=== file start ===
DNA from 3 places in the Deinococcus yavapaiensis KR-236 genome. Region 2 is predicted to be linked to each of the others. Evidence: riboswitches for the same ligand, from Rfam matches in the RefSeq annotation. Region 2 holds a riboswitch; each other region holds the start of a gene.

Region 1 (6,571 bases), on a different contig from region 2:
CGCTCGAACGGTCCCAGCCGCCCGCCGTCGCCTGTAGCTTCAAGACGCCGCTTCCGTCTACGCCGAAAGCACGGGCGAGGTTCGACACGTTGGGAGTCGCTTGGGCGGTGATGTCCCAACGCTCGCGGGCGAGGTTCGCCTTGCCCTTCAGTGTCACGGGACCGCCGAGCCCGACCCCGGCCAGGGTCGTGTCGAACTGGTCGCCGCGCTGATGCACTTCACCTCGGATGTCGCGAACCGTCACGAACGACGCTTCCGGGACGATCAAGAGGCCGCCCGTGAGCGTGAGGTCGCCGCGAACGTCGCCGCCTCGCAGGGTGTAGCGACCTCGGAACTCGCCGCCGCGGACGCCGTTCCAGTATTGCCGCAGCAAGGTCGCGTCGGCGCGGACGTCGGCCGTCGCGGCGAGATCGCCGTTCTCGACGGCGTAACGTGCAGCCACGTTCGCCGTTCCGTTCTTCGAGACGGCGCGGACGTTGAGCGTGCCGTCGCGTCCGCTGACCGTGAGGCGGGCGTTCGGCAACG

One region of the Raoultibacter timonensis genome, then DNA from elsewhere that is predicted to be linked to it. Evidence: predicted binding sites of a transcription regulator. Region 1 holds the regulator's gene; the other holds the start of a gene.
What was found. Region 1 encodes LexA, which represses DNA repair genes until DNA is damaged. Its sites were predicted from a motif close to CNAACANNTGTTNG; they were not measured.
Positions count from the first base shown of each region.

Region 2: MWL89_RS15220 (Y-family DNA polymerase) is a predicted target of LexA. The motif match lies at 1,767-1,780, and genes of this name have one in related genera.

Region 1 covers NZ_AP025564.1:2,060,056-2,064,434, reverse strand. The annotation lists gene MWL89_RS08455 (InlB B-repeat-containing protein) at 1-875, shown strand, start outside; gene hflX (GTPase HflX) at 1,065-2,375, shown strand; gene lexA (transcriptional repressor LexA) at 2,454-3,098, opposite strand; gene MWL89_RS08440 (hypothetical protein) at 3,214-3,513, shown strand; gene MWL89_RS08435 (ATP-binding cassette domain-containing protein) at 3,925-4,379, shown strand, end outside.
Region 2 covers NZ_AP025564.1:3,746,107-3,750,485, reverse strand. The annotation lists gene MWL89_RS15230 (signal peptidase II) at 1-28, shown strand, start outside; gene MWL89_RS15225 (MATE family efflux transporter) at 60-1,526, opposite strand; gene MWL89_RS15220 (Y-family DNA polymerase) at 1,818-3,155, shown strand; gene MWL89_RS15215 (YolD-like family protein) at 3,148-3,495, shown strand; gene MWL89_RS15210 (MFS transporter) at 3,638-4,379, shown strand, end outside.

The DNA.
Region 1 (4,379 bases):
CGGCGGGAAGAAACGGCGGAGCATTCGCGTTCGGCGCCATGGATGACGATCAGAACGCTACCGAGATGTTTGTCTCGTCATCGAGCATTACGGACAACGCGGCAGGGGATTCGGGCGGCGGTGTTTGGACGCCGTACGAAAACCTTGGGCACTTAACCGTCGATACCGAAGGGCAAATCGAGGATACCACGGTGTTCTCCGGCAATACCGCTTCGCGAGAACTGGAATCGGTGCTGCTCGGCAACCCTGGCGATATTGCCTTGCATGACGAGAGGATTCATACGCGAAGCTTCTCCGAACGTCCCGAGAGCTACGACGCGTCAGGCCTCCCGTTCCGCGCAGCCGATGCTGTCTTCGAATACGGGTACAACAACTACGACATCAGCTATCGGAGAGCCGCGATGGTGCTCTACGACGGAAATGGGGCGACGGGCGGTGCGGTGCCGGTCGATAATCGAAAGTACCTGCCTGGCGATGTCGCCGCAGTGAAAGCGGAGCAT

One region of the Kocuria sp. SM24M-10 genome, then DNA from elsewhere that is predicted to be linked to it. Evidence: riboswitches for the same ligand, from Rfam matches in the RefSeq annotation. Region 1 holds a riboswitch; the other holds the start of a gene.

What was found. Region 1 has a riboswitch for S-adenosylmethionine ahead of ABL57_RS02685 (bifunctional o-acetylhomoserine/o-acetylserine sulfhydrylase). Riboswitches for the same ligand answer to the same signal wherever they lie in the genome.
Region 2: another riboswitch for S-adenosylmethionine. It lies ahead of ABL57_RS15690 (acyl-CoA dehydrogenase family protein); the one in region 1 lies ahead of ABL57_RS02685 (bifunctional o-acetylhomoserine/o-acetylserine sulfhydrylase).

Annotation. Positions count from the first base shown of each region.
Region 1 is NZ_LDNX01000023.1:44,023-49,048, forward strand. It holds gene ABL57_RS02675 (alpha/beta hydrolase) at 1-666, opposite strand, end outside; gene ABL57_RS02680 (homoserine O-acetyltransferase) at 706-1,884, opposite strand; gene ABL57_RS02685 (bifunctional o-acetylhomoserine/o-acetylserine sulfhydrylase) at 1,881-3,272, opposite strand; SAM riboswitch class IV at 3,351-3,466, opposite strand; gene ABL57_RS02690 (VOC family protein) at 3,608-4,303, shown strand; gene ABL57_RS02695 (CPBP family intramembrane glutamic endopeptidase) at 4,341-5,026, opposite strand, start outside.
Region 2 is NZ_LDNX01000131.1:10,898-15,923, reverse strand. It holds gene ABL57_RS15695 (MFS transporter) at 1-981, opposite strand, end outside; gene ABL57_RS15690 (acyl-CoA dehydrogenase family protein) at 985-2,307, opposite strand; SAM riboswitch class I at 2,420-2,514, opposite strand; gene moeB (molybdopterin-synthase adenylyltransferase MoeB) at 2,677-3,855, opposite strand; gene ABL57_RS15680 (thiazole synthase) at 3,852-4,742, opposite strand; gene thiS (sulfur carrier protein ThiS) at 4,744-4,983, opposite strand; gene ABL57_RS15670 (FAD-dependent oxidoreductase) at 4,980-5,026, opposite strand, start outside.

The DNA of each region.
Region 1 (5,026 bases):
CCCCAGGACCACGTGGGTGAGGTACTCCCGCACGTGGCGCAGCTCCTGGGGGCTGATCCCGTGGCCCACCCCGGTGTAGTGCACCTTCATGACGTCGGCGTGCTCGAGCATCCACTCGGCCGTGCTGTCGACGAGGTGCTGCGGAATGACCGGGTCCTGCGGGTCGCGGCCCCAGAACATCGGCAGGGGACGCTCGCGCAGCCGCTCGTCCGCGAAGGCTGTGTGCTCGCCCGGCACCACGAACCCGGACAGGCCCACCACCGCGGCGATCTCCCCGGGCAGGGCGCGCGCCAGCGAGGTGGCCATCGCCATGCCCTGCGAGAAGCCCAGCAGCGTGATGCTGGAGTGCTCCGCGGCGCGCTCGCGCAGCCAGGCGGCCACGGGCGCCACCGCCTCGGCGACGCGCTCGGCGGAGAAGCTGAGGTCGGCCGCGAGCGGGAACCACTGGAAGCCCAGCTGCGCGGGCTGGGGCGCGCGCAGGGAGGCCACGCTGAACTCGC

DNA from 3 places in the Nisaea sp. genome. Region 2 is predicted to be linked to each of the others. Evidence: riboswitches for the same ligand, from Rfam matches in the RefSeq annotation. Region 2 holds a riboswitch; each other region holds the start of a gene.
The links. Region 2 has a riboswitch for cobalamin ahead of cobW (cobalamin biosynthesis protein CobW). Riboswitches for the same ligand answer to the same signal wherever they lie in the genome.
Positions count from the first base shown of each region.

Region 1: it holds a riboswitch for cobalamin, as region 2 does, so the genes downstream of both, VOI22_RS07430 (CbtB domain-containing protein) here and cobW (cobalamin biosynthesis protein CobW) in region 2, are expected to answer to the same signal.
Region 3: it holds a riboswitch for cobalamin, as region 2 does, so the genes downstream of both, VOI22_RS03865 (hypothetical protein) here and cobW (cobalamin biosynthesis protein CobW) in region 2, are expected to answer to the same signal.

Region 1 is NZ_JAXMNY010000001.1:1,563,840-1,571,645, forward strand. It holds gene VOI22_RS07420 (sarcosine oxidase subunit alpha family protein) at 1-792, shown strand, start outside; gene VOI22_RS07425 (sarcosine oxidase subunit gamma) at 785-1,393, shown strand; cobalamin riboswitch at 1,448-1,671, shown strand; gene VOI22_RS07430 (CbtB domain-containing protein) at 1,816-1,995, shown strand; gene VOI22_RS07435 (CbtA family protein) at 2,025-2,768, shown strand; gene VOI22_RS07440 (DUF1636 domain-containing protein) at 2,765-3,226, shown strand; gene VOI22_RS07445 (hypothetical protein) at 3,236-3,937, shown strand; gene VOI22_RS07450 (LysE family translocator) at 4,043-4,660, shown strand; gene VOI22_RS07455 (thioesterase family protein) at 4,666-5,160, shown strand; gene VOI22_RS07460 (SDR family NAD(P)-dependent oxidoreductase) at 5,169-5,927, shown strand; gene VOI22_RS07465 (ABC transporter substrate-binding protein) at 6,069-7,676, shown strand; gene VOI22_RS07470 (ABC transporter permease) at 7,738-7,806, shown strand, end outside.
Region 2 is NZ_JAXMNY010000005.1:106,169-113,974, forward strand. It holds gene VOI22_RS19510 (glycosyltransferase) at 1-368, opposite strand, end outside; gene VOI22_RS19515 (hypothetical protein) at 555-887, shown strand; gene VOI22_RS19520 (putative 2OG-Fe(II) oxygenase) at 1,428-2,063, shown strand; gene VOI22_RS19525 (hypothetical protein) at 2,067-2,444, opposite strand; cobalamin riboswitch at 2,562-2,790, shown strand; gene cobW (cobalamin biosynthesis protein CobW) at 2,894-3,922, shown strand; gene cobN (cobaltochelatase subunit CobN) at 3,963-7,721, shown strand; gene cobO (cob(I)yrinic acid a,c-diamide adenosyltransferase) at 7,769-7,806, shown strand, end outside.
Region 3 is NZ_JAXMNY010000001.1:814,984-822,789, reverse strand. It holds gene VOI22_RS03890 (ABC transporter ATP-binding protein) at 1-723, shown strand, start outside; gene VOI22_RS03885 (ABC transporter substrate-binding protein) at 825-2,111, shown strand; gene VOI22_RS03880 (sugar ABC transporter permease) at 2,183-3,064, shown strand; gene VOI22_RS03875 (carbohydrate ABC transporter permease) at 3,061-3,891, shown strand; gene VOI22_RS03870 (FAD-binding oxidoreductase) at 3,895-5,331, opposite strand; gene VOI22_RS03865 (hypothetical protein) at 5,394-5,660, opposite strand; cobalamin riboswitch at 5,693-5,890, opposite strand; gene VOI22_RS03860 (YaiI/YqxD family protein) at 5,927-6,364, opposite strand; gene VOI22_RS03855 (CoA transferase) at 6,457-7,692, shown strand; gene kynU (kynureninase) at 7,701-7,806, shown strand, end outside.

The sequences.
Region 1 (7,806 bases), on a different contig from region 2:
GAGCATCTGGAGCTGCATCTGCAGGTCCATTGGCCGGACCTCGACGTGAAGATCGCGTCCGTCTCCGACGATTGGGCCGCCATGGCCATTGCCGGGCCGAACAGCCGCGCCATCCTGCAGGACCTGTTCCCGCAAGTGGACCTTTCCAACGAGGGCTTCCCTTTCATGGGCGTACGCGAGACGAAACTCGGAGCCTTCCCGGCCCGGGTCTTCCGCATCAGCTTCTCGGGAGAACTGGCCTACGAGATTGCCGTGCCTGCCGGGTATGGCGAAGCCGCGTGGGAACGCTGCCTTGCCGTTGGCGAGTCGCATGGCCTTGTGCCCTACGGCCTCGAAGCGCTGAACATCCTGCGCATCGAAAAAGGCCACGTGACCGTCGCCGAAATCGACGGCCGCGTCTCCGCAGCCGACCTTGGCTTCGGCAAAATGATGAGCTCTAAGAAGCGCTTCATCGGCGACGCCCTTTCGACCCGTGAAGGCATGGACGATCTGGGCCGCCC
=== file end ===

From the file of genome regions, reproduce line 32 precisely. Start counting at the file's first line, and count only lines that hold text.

GAGCATCTGGAGCTGCATCTGCAGGTCCATTGGCCGGACCTCGACGTGAAGATCGCGTCCGTCTCCGACGATTGGGCCGCCATGGCCATTGCCGGGCCGAACAGCCGCGCCATCCTGCAGGACCTGTTCCCGCAAGTGGACCTTTCCAACGAGGGCTTCCCTTTCATGGGCGTACGCGAGACGAAACTCGGAGCCTTCCCGGCCCGGGTCTTCCGCATCAGCTTCTCGGGAGAACTGGCCTACGAGATTGCCGTGCCTGCCGGGTATGGCGAAGCCGCGTGGGAACGCTGCCTTGCCGTTGGCGAGTCGCATGGCCTTGTGCCCTACGGCCTCGAAGCGCTGAACATCCTGCGCATCGAAAAAGGCCACGTGACCGTCGCCGAAATCGACGGCCGCGTCTCCGCAGCCGACCTTGGCTTCGGCAAAATGATGAGCTCTAAGAAGCGCTTCATCGGCGACGCCCTTTCGACCCGTGAAGGCATGGACGATCTGGGCCGCCC